Researchers from Delft Technical University in the Netherlands have created a self-healing concrete that may be available within the next two or three years if outdoor tests prove successful, reports the BBC.Concrete is the most popular building material, but it is prone to cracking. Concrete cracks for a number of reasons, including temperature fluctuations that make the concrete expand and shrink. This stress on concrete creates micro-cracks that do not directly weaken the concrete, but allow water to seep into and damage the concrete over time.
While concrete is relatively inexpensive to install, maintaining it is much more expensive.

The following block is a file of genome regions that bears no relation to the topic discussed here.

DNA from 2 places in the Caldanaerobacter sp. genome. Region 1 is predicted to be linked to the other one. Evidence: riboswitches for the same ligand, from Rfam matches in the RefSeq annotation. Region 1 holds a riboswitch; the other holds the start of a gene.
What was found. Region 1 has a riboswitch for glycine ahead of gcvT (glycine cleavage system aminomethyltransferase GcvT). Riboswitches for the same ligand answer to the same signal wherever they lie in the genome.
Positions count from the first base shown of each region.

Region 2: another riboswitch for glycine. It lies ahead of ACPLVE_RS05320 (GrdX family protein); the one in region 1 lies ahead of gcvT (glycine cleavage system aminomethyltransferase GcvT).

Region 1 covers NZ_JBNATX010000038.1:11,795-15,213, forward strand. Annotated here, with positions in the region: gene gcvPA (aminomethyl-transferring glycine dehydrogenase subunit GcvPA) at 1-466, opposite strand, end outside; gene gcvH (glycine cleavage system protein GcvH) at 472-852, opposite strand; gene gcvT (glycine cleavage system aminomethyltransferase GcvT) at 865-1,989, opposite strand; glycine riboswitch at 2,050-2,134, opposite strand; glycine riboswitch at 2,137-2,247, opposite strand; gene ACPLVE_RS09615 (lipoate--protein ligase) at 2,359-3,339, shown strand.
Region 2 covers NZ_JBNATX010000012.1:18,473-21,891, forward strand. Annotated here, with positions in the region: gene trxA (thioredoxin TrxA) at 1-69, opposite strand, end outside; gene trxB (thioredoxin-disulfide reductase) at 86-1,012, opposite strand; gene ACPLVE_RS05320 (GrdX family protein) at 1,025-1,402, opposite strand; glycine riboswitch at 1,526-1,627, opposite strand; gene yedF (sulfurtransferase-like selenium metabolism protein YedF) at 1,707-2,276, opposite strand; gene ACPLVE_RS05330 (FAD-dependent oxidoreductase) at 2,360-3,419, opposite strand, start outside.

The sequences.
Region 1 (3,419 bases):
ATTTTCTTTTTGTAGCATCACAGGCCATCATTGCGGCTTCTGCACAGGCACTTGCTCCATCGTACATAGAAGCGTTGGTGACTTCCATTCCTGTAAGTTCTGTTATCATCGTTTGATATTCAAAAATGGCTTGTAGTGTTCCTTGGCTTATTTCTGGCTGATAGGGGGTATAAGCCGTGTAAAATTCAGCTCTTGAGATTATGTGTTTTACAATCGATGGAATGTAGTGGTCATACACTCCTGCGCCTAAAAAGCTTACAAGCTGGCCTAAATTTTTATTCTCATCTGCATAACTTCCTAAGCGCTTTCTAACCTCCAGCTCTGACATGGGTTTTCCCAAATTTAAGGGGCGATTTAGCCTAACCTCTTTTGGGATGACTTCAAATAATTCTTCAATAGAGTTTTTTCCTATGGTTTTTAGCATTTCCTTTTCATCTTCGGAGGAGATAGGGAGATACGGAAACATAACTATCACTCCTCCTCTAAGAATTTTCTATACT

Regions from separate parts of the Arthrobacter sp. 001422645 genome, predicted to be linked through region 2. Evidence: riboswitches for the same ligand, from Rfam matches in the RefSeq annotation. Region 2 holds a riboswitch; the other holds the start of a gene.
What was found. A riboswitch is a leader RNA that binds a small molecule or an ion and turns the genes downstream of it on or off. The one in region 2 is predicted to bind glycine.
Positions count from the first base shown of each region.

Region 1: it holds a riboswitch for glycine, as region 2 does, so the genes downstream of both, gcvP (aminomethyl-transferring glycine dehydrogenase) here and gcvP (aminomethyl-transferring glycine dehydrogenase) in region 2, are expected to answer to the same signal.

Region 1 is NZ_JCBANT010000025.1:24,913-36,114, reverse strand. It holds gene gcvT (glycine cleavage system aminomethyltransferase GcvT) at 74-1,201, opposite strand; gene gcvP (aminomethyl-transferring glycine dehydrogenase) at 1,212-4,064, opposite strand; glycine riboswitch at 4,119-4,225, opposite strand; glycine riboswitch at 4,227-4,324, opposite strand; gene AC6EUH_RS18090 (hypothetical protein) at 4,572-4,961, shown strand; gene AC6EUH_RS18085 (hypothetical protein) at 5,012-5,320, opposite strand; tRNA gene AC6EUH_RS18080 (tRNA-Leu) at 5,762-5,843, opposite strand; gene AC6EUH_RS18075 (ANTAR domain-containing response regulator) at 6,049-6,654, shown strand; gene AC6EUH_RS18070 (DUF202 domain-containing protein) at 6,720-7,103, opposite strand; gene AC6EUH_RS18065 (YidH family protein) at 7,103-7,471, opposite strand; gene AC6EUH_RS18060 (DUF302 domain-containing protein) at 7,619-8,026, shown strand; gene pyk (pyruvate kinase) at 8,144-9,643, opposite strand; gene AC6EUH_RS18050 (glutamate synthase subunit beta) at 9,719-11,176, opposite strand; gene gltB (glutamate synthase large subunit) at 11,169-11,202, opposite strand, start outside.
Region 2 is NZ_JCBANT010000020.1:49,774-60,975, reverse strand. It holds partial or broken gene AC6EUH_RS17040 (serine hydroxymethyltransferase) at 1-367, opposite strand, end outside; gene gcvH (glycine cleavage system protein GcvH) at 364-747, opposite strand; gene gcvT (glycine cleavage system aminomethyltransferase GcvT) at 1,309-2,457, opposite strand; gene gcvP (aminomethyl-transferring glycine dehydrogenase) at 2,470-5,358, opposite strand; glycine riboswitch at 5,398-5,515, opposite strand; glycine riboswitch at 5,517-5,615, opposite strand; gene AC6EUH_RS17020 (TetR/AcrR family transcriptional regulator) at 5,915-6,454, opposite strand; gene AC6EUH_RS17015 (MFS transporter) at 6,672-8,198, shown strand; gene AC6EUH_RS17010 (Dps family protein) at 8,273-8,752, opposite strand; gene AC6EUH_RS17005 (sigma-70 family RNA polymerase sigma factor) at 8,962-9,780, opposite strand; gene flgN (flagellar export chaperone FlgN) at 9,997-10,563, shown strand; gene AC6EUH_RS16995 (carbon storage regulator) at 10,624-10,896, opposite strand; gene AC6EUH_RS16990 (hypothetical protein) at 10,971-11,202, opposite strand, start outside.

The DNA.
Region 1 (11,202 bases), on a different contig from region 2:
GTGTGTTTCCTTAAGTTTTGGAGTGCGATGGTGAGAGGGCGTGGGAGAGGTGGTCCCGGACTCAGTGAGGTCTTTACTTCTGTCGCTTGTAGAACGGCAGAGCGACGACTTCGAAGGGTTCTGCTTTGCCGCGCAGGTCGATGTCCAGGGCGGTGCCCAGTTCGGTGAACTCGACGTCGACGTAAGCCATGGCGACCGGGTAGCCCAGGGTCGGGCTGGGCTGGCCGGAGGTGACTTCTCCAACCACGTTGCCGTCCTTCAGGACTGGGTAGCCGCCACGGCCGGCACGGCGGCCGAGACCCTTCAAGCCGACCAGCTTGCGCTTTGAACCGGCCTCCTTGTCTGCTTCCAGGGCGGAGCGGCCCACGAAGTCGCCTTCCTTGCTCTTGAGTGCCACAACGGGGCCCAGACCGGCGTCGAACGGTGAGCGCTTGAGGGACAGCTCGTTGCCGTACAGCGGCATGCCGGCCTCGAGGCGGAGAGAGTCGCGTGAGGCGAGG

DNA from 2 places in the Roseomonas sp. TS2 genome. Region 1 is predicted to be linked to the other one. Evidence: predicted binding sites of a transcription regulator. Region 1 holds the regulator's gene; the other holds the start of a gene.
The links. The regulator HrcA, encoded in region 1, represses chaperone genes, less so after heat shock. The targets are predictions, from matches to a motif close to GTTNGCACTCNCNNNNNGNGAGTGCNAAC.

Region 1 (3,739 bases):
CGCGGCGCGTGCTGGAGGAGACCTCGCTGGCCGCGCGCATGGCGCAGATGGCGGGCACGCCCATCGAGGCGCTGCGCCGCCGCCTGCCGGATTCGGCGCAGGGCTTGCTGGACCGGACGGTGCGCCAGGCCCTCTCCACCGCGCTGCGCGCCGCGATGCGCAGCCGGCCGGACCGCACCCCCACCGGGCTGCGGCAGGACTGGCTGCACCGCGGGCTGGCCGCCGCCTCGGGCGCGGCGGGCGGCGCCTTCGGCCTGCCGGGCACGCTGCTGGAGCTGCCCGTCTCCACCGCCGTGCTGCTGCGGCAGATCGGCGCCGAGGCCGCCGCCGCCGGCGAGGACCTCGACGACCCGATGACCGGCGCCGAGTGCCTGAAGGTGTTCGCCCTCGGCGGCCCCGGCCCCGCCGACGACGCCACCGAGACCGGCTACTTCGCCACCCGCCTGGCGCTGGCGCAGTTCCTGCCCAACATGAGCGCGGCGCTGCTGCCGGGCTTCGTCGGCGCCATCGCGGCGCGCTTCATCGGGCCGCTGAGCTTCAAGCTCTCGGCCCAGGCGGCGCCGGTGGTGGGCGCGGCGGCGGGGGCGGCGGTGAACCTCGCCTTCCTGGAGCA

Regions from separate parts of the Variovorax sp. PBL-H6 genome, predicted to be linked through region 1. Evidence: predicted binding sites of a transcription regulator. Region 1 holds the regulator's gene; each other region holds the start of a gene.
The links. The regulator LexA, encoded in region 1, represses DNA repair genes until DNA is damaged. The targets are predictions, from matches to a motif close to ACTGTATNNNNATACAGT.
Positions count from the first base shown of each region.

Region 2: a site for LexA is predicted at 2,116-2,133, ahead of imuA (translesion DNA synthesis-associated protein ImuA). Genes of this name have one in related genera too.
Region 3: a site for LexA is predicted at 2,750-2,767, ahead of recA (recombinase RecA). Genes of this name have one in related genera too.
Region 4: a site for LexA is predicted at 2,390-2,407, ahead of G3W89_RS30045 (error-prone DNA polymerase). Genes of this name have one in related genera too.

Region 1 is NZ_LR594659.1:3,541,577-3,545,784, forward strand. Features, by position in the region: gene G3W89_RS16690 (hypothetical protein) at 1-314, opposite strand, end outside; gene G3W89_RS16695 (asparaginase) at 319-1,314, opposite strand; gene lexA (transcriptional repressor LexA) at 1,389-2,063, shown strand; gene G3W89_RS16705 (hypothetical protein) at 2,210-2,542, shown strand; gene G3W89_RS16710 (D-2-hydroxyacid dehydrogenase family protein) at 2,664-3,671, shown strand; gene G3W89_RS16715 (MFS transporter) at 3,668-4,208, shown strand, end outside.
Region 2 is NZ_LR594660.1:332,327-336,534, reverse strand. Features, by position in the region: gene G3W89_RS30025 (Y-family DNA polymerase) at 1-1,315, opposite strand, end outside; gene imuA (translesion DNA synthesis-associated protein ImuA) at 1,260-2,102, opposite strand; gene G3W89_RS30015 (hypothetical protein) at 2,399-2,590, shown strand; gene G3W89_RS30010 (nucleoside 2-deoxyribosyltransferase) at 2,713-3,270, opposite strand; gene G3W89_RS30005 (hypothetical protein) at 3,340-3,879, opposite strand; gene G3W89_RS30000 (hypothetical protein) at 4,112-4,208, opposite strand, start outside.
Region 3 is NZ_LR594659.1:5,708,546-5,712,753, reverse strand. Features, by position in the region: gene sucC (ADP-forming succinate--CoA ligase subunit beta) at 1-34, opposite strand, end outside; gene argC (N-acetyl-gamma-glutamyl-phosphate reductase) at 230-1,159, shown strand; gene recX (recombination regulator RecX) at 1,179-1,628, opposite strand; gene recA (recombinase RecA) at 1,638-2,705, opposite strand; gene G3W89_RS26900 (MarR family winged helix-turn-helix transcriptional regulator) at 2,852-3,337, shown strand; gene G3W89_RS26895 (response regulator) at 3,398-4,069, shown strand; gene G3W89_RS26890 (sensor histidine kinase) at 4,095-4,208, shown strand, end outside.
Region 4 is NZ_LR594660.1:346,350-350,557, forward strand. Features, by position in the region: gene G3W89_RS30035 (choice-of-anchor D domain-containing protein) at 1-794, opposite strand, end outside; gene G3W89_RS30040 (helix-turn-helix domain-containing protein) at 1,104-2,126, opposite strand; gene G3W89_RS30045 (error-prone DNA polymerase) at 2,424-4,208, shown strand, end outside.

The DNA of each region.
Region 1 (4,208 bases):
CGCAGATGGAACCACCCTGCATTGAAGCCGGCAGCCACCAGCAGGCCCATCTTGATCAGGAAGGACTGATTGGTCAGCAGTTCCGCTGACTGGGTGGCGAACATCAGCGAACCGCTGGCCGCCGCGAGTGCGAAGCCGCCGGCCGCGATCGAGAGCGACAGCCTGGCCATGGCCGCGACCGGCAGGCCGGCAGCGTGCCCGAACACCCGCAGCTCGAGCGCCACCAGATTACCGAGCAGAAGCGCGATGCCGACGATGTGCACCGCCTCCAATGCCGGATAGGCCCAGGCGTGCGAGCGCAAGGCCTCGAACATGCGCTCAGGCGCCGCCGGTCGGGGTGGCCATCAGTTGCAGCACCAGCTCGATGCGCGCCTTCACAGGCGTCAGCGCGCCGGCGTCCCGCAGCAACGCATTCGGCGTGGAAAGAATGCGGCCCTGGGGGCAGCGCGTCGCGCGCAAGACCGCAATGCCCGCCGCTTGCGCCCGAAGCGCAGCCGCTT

To help decrease repair costs, microbiologist Henk Jonkers and concrete technologist Eric Schlangen are working on a self-healing concrete. They mixed bacteria spores from the genus Bacillus with nutrients that are activated by water. So, when the water hits the bacteria, they feed on calcium lactate to make calcite, one of the two primary components of limestone.
“In the lab we have been able to show healing of cracks with a width of 0.5mm – two to three times higher than the norms state,” Dr. Jonkers explained to BBC.
An outdoor test of this concrete is currently underway and will be monitored for two years. In theory, when micro-cracks occur in the concrete, rainwater will seep into the concrete, activate the bacteria, and fill in the cracks with limestone.
Business Insider Emails & Alerts
Site highlights each day to your inbox.